A Biomarker for Alzheimer ’s Disease Based on Patterns of Regional Brain Atrophy

In this study, we developed a structural MR-based biomarker for in vivo detection of AD using a supervised machine learning approach. Based on an individual’s pattern of brain atrophy a continuous AD score is assigned which measures the similarity with brain atrophy patterns seen in clinical cases of AD.Methods: The underlying statistical model was trained with MR scans of patients and healthy controls from the Alzheimer’s Disease Neuroimaging Initiative (ADNI-1 screening). Validation was performed within ADNI-1 and in an independent patient sample from the Open Access Series of Imaging Studies (OASIS-1). In addition, our analyses included data from a large general population sample of the Study of Health in Pomerania (SHIP-Trend).Results: Based on the proposed AD score we were able to differentiate patients from healthy controls in ADNI-1 and OASIS-1 with an accuracy of 89% (AUC = 95%) and 87% (AUC = 93%), respectively. Moreover, we found the AD score to be significantly associated with cognitive functioning as assessed by the Mini-Mental State Examination in the OASIS-1 sample after correcting for diagnosis, age, sex, age·sex, and total intracranial volume (Cohen’s f2 = 0.13). Additional analyses showed that the prediction accuracy of AD status based on both the AD score and the MMSE score is significantly higher than when using just one of them. In SHIP-Trend we found the AD score to be weakly but significantly associated with a test of verbal memo...
Source: Frontiers in Psychiatry - Category: Psychiatry Source Type: research

Related Links:

When PET scans reveal elevated amyloid levels in cognitively normal older adults,...Read more on AuntMinnie.comRelated Reading: FDG-PET shows where exercise could stall Alzheimer's PET, MRI link amyloid plaque with swift decline Who should get brain scans for Alzheimer's disease? PET, MRI show physical activity aids brain health Would high amyloid level spur physician-assisted death?
Source: AuntMinnie.com Headlines - Category: Radiology Source Type: news
This article was corrected online.
Source: JAMA Neurology - Category: Neurology Source Type: research
AbstractAccurate, automated white matter hyperintensity (WMH) segmentations are needed for large-scale studies to understand contributions of WMH to neurological diseases. We evaluated Bayesian Model Selection (BaMoS), a hierarchical fully-unsupervised model selection framework for WMH segmentation. We compared BaMoS segmentations to semi-automated segmentations, and assessed whether they predicted longitudinal cognitive change in control, early Mild Cognitive Impairment (EMCI), late Mild Cognitive Impairment (LMCI), subjective/significant memory concern (SMC) and Alzheimer ’s (AD) participants. Data were downloaded ...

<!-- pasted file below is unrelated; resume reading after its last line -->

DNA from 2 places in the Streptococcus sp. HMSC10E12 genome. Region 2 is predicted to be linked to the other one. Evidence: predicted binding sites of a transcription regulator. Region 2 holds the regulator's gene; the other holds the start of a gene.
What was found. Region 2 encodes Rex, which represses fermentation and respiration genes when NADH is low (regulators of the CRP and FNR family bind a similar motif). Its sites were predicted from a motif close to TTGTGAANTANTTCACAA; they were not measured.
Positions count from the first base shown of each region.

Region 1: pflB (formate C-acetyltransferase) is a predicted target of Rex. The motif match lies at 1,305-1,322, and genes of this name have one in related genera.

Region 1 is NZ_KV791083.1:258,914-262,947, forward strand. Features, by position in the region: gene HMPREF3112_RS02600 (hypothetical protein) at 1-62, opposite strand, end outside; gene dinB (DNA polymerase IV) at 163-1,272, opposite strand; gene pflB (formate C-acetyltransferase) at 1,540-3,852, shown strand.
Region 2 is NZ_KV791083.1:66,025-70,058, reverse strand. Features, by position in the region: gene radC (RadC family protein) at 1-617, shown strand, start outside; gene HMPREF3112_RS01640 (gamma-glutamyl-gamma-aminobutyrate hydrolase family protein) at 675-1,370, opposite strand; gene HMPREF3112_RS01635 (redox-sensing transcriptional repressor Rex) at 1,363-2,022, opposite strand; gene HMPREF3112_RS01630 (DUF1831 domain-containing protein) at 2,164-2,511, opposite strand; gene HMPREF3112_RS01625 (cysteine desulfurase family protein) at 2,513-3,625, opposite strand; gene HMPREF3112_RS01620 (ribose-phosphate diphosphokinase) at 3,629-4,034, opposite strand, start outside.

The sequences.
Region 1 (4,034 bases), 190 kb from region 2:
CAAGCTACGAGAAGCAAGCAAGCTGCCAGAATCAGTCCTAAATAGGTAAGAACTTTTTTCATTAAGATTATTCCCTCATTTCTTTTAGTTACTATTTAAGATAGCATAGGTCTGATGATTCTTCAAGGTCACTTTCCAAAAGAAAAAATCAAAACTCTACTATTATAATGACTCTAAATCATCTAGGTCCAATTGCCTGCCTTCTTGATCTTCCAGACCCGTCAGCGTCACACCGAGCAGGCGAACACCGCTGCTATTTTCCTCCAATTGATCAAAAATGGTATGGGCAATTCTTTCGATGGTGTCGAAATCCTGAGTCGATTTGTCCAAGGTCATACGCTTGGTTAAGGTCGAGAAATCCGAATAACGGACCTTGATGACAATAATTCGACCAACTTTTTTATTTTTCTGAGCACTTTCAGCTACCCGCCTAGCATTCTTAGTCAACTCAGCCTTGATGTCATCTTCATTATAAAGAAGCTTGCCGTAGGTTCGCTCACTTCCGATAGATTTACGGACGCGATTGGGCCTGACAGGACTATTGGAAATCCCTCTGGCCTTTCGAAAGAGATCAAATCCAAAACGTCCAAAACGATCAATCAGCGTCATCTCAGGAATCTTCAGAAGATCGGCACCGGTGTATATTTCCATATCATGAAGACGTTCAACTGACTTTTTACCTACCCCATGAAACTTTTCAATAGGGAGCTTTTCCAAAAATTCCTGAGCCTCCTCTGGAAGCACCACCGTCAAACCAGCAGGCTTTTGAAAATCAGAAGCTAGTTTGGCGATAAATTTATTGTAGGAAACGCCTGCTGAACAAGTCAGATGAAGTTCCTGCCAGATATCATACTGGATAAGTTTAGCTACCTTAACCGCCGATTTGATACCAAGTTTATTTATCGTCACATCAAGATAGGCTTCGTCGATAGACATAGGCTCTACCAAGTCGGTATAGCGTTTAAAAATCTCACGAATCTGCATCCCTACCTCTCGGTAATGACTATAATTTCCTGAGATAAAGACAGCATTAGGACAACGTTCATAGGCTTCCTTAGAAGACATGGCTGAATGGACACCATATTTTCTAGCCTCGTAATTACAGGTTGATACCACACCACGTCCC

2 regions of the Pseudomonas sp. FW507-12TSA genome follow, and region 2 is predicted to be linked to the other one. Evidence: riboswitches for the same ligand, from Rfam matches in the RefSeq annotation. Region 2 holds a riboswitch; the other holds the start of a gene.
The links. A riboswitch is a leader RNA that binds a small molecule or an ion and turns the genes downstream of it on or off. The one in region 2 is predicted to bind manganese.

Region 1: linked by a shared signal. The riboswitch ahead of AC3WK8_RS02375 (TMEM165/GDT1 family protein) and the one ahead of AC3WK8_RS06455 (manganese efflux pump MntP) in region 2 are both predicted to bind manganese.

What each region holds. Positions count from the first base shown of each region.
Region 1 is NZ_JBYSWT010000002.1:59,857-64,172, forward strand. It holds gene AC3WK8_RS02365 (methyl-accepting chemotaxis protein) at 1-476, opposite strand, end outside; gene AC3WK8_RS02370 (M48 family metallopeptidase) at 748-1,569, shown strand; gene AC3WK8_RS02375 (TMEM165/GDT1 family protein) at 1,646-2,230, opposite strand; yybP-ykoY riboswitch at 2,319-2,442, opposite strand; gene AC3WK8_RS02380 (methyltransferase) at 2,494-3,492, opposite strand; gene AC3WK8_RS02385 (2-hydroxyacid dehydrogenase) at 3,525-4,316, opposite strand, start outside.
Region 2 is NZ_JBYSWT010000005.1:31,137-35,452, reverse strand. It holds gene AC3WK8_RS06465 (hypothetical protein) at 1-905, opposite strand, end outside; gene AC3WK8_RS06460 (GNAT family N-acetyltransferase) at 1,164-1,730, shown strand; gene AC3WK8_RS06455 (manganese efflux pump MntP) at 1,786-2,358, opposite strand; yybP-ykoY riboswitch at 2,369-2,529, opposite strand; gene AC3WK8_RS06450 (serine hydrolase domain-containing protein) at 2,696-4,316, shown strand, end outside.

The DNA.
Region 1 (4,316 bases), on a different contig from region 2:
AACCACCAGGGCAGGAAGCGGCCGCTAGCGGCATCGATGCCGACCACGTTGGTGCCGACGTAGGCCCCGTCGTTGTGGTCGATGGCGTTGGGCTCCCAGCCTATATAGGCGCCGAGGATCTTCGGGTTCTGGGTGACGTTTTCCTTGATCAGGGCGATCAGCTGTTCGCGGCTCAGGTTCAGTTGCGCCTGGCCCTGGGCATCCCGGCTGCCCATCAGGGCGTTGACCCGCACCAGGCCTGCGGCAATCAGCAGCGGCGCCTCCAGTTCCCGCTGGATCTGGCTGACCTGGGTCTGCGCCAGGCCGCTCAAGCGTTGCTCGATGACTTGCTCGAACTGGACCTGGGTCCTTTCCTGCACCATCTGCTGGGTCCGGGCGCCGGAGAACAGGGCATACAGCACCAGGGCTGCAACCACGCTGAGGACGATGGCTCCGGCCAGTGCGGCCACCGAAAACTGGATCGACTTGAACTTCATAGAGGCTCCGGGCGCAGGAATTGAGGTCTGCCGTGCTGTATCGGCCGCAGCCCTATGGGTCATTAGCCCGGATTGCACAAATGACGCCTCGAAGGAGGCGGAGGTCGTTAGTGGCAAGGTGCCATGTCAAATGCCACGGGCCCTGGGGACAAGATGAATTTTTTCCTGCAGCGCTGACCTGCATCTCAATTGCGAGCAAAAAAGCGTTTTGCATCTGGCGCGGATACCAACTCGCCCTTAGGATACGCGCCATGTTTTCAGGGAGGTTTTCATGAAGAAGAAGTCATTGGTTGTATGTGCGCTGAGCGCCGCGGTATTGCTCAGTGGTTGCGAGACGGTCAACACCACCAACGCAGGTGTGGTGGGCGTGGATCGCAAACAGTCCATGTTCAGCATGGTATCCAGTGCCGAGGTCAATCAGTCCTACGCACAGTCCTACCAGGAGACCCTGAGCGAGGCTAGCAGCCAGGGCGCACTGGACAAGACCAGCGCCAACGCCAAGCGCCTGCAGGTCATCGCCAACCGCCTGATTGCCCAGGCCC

Source: Neuroinformatics - Category: Neuroscience Source Type: research
DISCUSSION: Our independently validated machine-learning model predicted cognitive decline in sporadic prodromal AD and may substantially reduce sample size needed in clinical trials in AD. PMID: 32043733 [PubMed - as supplied by publisher]
Source: The Journal of Alzheimers Association - Category: Psychiatry Tags: Alzheimers Dement Source Type: research
CONCLUSION: Our findings show that hippocampal subfield atrophy varies among the three study groups. PMID: 32008518 [PubMed - in process]
Source: Current Medical Imaging Reviews - Category: Radiology Tags: Curr Med Imaging Rev Source Type: research
No abstract available
Source: Neurology Today - Category: Neurology Tags: In the Pipeline Source Type: research
(Wiley) New findings published in the Scandinavian Journal of Medicine&Science in Sports reveal how physically active older adults benefit from reduced risks of early death, breast and prostate cancer, fractures, recurrent falls, functional limitations, cognitive decline, dementia, Alzheimer's disease, and depression.
Source: EurekAlert! - Social and Behavioral Science - Category: International Medicine & Public Health Source Type: news
ConclusionThe presence of microbleeds in DLB is associated with higher blood pressure, but not with other measures of vascular disease or amyloid deposition. The relationship between microbleeds and clinical presentation remains unclear.
Source: Journal of Neurology - Category: Neurology Source Type: research
In Reply The Letter to the Editor by Montero-Odasso and colleagues addresses noncognitive manifestations of Alzheimer disease (AD). Their letter discusses a recent article from the Mayo Clinic. Using positron emission tomography biomarkers of amyloidosis (A) and tauopathy (T), the Mayo study examined the age- and sex-specific prevalence of 3 biologically defined entities: amyloidosis (A+) regardless of tau status, A+T −, and A+T+. We compared the age and sex specific prevalence of these 3 biomarker-defined entities with 3 clinical syndromes commonly associated with AD: clinically defined probable AD using the McKhann...
Source: JAMA Neurology - Category: Neurology Source Type: research
Conclusion: Tau accumulation likely started in the more affected anterior node and, at the disease stage at which we studied these patients, appeared as well in the brain region (in the temporal lobe) spatially separate from but most connected with it. The arcuate fasciculus, connecting both of them, was most severely affected anteriorly, as would correspond to a loss of axons from the anterior node. These findings are suggestive of tau propagation from node to connected node in a natural human brain network and support the idea that neurons that wire together die together.
Source: Journal of Nuclear Medicine - Category: Nuclear Medicine Authors: Tags: Clinical Source Type: research
More News: Alzheimer's | Brain | Learning | Men | Neurology | PET Scan | Psychiatry | Statistics | Study | Universities & Medical Training